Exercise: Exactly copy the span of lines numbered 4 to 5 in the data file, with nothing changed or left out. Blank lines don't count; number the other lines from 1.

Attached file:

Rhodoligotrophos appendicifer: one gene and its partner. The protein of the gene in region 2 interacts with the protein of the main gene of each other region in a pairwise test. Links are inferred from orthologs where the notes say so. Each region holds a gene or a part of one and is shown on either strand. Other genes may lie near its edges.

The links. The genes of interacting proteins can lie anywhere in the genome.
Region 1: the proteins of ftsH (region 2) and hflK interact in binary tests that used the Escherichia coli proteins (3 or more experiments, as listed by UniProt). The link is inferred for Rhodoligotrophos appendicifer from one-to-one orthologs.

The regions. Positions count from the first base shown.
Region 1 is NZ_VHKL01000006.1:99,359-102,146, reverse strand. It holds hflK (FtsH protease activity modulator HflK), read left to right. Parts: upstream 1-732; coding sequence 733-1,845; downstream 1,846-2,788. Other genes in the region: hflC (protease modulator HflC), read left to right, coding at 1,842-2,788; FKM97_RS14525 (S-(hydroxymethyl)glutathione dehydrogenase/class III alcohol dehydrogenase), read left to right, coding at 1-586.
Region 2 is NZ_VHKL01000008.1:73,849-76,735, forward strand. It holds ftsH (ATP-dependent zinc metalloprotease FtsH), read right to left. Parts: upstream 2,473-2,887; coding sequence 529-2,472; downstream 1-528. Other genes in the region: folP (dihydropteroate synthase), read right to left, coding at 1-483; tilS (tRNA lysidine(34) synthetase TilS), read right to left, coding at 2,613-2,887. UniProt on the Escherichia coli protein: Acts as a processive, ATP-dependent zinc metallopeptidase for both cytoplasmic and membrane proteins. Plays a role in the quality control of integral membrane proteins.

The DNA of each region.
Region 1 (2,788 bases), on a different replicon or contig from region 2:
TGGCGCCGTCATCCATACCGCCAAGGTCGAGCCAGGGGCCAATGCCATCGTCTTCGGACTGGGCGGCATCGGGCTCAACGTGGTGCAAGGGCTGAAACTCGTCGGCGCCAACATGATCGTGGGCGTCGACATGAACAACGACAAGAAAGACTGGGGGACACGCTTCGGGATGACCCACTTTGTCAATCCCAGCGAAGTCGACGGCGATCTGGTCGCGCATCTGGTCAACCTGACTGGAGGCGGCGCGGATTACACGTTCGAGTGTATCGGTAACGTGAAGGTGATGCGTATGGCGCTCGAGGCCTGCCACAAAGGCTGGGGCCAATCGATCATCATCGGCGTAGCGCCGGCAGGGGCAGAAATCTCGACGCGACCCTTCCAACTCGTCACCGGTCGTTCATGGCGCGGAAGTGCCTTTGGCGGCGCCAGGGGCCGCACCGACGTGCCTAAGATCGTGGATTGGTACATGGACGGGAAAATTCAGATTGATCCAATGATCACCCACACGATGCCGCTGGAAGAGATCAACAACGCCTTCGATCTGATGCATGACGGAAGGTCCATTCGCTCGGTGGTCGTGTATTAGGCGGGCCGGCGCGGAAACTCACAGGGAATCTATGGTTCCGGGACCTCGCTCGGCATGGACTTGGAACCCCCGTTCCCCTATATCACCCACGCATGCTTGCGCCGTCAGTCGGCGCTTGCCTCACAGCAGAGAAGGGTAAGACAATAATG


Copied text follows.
The regions. Positions count from the first base shown.
Region 1 is NZ_VHKL01000006.1:99,359-102,146, reverse strand. It holds hflK (FtsH protease activity modulator HflK), read left to right. Parts: upstream 1-732; coding sequence 733-1,845; downstream 1,846-2,788. Other genes in the region: hflC (protease modulator HflC), read left to right, coding at 1,842-2,788; FKM97_RS14525 (S-(hydroxymethyl)glutathione dehydrogenase/class III alcohol dehydrogenase), read left to right, coding at 1-586.